The Corner

“Changing The Rules”

TAP’s Mary Lynn F. Jones accuses the administration of wanting to “change the rules” on judicial nominations because Bush does not like the Democratic filibuster of Miguel Estrada. The argument might have merit if there were a longstanding tradition of nomination filibusters, but there isn’t. Miguel Estrada is the first nominee to a circuit court to be filibustered, ever. Justice Abe Fortas’ nomination to be Chief Justice was filibustered some 35 years ago, but a nomination to the Supreme Court is quite different than one to the appellate bench. Also of note, Fortas stood accused of unethical conduct and his nomination was withdrawn after the first cloture vote failed because of Democratic defections from the support of their party’s nominee — defections triggered by the ethical allegations. (Fortas later resigned from the Court under an ehtical cloud.) By opposing the filibuster of judicial nominees, Bush is only echoing the position embraced by Senator Leahy a few short years ago, when he said filibusters were always inappropriate for judicial nominees of either party. Who here is “changing the rules”?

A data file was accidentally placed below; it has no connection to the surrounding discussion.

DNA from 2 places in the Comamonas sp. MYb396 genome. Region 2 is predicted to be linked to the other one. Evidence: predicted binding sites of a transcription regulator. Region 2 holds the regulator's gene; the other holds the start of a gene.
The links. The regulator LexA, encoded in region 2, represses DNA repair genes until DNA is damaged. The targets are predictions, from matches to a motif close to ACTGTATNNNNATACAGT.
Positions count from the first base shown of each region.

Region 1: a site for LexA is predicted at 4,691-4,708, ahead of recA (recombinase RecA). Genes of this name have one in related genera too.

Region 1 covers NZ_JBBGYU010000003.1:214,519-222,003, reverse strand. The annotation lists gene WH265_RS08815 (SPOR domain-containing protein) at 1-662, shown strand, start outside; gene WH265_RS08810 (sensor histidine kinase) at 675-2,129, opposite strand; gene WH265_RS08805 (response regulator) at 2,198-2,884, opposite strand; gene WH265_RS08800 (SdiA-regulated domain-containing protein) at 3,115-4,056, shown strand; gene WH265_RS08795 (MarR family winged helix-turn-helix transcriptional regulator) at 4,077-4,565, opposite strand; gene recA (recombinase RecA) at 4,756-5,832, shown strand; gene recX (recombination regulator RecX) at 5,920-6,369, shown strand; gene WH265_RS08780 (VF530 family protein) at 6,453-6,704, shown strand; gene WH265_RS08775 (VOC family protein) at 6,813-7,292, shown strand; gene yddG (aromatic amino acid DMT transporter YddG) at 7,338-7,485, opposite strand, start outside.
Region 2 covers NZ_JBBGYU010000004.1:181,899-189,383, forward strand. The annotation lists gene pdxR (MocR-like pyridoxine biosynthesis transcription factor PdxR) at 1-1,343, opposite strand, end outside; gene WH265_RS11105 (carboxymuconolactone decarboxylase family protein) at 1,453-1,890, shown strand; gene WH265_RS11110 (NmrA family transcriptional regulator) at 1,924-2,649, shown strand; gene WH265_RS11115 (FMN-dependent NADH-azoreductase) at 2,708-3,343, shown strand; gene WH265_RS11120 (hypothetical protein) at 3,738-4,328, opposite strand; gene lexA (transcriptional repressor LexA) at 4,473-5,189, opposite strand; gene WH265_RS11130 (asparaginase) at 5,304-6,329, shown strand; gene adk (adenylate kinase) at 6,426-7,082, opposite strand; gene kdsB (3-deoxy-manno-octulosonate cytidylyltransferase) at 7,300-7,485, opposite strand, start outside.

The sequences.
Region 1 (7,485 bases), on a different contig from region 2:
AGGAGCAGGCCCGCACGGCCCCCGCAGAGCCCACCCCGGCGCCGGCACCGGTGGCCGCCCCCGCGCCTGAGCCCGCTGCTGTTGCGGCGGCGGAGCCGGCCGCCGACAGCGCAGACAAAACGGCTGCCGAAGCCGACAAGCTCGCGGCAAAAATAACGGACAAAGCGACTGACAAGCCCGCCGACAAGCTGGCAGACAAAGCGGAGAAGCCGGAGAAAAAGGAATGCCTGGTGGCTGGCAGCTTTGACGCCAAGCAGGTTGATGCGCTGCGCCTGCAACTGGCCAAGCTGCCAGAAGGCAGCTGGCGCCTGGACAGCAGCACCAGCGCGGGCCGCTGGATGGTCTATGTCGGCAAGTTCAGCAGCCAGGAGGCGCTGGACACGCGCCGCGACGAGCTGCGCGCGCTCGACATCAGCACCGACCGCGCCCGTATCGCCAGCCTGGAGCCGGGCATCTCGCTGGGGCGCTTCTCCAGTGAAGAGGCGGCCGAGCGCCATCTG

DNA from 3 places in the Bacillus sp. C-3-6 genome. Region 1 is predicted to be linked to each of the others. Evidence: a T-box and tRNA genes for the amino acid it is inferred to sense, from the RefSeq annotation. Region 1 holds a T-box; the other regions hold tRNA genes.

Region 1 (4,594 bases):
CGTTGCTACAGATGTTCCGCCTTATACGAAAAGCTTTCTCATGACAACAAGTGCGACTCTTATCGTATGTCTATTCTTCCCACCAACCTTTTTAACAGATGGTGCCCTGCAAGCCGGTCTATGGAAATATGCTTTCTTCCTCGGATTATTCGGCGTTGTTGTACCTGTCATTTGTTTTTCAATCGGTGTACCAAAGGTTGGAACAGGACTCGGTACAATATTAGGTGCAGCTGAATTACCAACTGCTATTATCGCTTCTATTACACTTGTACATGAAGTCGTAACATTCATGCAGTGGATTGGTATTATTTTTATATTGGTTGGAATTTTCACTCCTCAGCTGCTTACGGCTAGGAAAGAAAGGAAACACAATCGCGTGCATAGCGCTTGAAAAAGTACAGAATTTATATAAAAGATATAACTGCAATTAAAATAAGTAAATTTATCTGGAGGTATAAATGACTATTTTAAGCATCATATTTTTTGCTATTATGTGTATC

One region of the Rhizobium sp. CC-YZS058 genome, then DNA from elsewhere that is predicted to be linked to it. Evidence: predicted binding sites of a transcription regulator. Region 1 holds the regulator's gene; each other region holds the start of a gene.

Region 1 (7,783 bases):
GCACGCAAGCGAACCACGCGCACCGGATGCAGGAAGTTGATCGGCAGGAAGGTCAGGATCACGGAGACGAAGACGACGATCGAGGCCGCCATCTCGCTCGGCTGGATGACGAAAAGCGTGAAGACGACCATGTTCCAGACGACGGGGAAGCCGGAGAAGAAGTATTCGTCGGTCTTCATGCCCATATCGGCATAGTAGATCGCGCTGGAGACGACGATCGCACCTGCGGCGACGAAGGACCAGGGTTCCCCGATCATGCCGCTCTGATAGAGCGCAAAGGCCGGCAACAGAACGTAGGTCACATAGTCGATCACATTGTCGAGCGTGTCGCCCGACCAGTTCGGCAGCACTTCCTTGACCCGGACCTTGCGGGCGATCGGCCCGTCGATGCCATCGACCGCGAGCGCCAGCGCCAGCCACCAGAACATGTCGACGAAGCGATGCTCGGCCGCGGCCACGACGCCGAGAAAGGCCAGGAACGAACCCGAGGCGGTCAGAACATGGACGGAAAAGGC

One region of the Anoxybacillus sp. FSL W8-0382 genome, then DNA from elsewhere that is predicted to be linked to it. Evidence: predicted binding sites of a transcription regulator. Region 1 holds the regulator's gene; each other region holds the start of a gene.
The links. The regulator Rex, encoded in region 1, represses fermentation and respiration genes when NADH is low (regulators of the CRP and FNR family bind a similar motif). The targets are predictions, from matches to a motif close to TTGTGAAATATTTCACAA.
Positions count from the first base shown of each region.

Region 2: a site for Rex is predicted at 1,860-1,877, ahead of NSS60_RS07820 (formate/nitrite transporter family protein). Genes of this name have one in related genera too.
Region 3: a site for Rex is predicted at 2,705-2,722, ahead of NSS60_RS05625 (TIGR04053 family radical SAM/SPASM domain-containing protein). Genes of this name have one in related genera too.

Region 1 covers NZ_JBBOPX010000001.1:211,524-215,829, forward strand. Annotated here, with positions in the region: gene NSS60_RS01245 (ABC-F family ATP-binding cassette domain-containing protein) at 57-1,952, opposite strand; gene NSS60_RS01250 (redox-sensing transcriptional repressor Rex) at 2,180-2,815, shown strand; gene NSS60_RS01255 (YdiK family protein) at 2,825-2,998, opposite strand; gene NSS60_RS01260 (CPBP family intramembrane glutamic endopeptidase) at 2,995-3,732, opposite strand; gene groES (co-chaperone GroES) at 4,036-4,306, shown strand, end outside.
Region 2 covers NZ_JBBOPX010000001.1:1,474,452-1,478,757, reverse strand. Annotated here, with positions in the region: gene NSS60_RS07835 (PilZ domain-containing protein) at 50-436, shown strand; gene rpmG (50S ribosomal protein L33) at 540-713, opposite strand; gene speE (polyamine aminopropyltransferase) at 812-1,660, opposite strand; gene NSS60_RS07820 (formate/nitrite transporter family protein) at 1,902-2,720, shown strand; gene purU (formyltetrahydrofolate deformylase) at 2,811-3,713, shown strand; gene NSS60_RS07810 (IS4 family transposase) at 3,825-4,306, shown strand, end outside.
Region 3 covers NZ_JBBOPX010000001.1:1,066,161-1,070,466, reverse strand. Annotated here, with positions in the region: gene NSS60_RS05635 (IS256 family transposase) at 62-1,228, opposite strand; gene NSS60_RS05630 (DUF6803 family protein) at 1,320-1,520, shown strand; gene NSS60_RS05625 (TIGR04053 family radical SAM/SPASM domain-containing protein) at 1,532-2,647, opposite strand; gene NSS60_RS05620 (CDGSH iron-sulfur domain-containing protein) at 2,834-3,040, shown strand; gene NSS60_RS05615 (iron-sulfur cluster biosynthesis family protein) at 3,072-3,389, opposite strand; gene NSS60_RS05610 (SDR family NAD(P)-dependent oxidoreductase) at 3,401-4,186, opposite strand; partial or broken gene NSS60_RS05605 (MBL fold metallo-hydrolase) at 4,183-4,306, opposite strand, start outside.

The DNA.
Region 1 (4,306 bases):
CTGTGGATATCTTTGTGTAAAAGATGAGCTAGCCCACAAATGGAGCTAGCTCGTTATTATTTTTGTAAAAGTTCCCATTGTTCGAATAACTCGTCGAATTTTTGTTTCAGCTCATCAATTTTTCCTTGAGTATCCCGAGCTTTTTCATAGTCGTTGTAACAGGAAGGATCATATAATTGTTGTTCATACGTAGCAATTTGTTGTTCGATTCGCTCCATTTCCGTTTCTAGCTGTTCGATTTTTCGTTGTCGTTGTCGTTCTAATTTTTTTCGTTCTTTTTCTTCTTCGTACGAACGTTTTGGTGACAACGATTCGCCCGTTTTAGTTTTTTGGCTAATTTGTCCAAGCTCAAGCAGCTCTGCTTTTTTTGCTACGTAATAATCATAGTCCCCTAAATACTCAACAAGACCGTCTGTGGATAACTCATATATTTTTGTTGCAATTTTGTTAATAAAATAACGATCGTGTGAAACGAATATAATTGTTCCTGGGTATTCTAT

Jonathan H. Adler — Mr. Adler is an NRO contributing editor and the inaugural Johan Verheij Memorial Professor of Law at Case Western Reserve University School of Law. His latest book is Marijuana Federalism: Uncle Sam and Mary Jane.


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